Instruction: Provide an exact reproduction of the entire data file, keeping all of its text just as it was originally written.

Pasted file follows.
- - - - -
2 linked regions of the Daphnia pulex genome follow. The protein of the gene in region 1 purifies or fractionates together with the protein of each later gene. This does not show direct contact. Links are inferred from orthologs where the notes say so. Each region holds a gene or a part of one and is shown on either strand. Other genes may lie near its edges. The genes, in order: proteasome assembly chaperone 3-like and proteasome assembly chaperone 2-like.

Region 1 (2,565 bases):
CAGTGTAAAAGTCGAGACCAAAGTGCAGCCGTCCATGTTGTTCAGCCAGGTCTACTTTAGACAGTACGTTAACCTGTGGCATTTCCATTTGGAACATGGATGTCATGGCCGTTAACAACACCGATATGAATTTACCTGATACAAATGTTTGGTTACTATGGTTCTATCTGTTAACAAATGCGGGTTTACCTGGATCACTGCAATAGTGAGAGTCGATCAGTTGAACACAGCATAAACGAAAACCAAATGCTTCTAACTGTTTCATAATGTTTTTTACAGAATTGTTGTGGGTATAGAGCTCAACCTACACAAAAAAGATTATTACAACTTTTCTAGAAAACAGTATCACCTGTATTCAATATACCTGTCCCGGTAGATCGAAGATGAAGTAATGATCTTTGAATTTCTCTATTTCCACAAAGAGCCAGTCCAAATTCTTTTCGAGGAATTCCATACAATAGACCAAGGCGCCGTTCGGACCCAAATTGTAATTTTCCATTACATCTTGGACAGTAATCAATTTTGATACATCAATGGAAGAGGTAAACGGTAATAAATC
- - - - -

2 linked regions of the Daphnia pulex genome follow. The protein of the gene in region 1 purifies or fractionates together with the protein of each later gene. This does not show direct contact. Links are inferred from orthologs where the notes say so. Each region holds a gene or a part of one and is shown on either strand. Other genes may lie near its edges. The genes, in order: proteasome assembly chaperone 3-like and proteasome assembly chaperone 2-like.

Region 1 (2,565 bases):
CAGTGTAAAAGTCGAGACCAAAGTGCAGCCGTCCATGTTGTTCAGCCAGGTCTACTTTAGACAGTACGTTAACCTGTGGCATTTCCATTTGGAACATGGATGTCATGGCCGTTAACAACACCGATATGAATTTACCTGATACAAATGTTTGGTTACTATGGTTCTATCTGTTAACAAATGCGGGTTTACCTGGATCACTGCAATAGTGAGAGTCGATCAGTTGAACACAGCATAAACGAAAACCAAATGCTTCTAACTGTTTCATAATGTTTTTTACAGAATTGTTGTGGGTATAGAGCTCAACCTACACAAAAAAGATTATTACAACTTTTCTAGAAAACAGTATCACCTGTATTCAATATACCTGTCCCGGTAGATCGAAGATGAAGTAATGATCTTTGAATTTCTCTATTTCCACAAAGAGCCAGTCCAAATTCTTTTCGAGGAATTCCATACAATAGACCAAGGCGCCGTTCGGACCCAAATTGTAATTTTCCATTACATCTTGGACAGTAATCAATTTTGATACATCAATGGAAGAGGTAAACGGTAATAAATC